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An aimless English writer finds he has a small inheritance on a Greek island. His joyless existence is disturbed when he meets Zorba, a middle aged Greek with a real lust for life. As he discovers the earthy pleasures of Greece, the Englishman finds his view on life changing. Written by
John Vogel <email@example.com>
The original Broadway production of "Zorba" opened at the Imperial Theater in New York on November 16, 1968, ran for 305 performances and was nominated for the 1969 Tony Award for the Best Musical. Anthony Quinn and Lila Kedrova who starred together in this movie version appeared in the revival of Zorba in 1982-3 with Lila Kedrova winning the 1984 Tony Award for Best Featured Actress in a Musical. "Zorba" was nominated for the 1969 Tony Award (New York City) for the Best Musical. See more »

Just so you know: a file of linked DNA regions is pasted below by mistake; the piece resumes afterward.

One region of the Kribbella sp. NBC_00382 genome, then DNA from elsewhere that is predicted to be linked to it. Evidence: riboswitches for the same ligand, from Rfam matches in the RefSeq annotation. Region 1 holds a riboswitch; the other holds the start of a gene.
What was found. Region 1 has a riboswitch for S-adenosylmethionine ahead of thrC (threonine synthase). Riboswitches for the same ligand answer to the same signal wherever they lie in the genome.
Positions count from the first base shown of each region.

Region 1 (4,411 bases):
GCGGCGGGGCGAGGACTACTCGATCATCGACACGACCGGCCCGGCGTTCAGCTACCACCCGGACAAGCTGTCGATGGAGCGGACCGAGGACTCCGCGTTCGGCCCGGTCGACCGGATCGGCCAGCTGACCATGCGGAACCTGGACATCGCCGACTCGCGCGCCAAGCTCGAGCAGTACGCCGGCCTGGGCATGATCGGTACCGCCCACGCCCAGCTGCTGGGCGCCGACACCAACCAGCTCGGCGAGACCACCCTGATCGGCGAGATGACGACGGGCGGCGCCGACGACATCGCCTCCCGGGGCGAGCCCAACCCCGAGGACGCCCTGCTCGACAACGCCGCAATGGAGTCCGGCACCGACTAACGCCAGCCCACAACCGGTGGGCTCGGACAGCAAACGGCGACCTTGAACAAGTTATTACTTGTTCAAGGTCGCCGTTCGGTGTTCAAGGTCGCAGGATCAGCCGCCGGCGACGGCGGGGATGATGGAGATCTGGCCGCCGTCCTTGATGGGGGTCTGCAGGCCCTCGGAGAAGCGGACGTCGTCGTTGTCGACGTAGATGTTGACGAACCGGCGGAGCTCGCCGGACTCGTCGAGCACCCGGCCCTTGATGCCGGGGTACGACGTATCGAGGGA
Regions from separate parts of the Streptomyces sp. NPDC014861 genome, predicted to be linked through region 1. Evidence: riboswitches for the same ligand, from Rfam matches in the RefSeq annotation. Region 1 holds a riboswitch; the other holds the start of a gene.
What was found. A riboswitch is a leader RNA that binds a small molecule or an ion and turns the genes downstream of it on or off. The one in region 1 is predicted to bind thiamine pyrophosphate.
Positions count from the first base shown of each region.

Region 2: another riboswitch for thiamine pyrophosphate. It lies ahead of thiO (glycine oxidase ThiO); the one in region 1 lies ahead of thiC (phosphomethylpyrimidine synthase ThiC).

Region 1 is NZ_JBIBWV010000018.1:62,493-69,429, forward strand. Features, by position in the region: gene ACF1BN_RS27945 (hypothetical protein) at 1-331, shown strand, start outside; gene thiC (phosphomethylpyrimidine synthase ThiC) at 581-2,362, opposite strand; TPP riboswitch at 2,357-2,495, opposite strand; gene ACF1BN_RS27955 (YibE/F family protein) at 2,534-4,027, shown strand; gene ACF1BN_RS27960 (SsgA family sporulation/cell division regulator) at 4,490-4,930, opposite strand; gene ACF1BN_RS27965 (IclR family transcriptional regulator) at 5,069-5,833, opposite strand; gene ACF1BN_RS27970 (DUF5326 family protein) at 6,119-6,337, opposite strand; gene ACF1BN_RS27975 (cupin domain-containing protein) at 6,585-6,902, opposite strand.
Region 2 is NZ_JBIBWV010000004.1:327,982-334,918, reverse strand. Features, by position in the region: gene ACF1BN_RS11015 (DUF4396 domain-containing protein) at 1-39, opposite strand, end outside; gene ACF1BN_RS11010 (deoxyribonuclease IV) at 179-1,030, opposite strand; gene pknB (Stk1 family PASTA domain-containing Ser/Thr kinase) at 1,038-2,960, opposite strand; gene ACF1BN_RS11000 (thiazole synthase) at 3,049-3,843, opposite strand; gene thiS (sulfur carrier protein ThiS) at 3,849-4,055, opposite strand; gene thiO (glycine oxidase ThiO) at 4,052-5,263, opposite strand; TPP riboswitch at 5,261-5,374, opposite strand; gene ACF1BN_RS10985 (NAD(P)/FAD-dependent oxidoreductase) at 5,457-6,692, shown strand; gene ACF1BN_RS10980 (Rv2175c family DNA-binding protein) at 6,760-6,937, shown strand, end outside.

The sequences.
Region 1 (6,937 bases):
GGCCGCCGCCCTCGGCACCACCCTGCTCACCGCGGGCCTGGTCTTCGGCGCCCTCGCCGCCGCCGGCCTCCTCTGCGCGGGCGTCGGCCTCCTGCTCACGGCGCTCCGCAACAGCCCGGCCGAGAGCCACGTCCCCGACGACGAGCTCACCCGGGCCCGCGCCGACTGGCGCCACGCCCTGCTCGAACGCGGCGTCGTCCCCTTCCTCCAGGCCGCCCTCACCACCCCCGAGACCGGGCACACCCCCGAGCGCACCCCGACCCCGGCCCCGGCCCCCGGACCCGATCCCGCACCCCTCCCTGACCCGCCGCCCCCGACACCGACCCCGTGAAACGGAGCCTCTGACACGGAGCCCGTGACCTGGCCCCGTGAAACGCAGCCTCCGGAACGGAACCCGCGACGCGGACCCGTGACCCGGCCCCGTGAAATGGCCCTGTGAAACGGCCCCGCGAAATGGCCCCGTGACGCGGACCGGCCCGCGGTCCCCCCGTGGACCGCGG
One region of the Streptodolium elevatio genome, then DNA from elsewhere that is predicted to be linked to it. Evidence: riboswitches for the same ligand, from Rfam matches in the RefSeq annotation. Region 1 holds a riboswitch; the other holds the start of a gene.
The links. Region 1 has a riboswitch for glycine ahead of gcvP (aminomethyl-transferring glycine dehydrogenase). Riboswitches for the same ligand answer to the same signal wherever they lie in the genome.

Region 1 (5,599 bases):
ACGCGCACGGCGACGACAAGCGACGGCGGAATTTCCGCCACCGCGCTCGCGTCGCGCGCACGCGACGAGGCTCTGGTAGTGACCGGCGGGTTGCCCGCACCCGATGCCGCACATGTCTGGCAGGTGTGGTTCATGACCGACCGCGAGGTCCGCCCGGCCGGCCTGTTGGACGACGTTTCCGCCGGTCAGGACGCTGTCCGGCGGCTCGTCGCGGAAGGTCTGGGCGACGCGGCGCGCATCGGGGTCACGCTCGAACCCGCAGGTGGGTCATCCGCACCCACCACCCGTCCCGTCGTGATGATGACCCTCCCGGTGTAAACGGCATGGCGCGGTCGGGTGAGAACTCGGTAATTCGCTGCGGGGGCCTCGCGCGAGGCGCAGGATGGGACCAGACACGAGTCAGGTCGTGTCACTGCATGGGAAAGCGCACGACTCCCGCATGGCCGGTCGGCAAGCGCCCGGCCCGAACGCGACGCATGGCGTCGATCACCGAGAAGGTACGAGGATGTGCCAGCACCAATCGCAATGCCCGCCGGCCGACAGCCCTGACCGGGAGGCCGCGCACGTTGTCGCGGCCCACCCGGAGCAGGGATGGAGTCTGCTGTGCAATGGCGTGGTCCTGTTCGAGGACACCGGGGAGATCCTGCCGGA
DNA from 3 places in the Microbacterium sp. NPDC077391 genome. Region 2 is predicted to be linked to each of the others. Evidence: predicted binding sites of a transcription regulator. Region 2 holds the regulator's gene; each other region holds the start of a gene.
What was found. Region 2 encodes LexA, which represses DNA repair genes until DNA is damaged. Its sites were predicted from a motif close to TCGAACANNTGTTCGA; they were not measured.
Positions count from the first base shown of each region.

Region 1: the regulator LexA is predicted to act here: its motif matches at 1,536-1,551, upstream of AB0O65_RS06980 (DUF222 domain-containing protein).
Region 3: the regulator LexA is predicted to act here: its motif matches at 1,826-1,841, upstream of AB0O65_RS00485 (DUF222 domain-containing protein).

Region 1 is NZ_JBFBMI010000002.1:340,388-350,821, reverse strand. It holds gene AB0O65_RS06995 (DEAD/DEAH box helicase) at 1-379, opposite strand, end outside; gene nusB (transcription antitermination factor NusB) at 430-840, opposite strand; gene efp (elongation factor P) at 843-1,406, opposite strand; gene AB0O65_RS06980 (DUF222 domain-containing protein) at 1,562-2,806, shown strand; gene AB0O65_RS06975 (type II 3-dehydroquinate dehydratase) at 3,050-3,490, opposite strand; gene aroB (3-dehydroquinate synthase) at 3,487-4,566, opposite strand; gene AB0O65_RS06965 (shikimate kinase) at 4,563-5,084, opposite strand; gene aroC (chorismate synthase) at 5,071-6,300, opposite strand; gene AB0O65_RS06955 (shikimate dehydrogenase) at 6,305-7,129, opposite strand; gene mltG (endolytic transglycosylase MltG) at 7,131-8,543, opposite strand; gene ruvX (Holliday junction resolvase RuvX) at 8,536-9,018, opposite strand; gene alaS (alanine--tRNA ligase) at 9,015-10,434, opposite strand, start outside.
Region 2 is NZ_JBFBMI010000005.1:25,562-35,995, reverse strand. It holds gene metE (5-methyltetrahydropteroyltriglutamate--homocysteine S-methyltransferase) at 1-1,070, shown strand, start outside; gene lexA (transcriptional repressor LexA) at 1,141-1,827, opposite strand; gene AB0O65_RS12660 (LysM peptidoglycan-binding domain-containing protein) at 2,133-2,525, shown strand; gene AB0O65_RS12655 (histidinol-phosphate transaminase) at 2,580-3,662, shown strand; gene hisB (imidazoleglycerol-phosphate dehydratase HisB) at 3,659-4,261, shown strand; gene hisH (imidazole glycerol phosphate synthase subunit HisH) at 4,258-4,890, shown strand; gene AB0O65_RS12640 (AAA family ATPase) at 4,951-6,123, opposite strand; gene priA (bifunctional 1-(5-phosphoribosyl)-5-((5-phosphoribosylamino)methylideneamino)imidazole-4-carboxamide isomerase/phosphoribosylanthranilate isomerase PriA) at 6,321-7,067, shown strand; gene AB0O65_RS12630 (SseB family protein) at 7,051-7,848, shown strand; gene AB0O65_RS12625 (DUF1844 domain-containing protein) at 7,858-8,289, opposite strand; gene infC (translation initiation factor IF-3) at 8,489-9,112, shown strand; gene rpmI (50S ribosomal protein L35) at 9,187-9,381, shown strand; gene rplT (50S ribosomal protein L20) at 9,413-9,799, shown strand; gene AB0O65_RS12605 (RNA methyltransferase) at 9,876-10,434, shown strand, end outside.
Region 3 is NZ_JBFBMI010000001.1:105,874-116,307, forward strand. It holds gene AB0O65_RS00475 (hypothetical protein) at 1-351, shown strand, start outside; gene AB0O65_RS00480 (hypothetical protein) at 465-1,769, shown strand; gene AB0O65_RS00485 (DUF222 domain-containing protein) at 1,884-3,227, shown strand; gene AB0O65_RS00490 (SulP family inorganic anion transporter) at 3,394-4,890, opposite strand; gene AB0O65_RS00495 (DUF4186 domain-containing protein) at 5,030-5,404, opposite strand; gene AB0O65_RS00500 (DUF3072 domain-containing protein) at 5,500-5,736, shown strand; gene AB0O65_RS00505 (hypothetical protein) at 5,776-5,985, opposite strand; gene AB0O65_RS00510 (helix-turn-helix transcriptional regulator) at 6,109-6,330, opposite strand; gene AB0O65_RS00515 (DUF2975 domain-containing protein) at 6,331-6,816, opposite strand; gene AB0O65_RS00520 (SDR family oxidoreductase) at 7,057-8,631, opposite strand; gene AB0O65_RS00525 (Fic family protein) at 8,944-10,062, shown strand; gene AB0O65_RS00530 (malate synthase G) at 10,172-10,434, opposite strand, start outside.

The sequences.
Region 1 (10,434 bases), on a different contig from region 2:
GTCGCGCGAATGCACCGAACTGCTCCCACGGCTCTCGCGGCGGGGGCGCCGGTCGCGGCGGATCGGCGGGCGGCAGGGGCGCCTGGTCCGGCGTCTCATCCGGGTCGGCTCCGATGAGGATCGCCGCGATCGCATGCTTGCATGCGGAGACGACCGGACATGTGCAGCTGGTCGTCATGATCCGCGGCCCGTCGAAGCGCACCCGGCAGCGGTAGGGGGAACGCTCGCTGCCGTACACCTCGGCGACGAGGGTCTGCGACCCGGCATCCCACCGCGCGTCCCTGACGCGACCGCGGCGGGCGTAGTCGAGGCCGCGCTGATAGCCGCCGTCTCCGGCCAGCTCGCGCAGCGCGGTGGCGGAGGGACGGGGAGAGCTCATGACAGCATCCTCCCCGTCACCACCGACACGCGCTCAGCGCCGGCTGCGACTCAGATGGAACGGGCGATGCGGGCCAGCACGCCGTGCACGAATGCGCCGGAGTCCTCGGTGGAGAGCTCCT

Am I not a man? And is a man not stupid? I'm a man, so I married. Wife, children, house, everything. The full catastrophe.
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What an exuberant film - not to be missed! It chronicles sadness and joy so beautifully that one can't help but want to weep, laugh, and dance along. There are four wonderful performances, led by Anthony Quinn, whose enthusiam for life almost leaps from the screen, giving rise to an almost sacrilegious thought: How could Rex Harrison's stuffy, embalmed Professor Henry Higgins have won the Best Actor Oscar over Quinn as Zorba? Lila Kedrova is heartbreaking as Madame Hortense, the dying prostitute with a colorful past. The always-enjoyable Alan Bates, and the striking Irene Papas as the Widow. Like Anna Magnani, Papas was an actress who transcended any language barrier, who didn't need dialogue at all - her face and body said everything she needed to.
For the most part the film looks great on DVD, with crisp, clear black-and-white photography. But I have one quibble: the transfer seems to have been made from the same source as the videotape prints in circulation, because there are a couple of instances of obvious post-production looping (possibly for prime-time television broadcasts), changing 'goddam' to 'old damn,' for instance - they even do this in the English subtitles. But read Quinn's lips - there's no mistaking what the original lines were! I'd expected that the original unedited soundtrack would have been restored.
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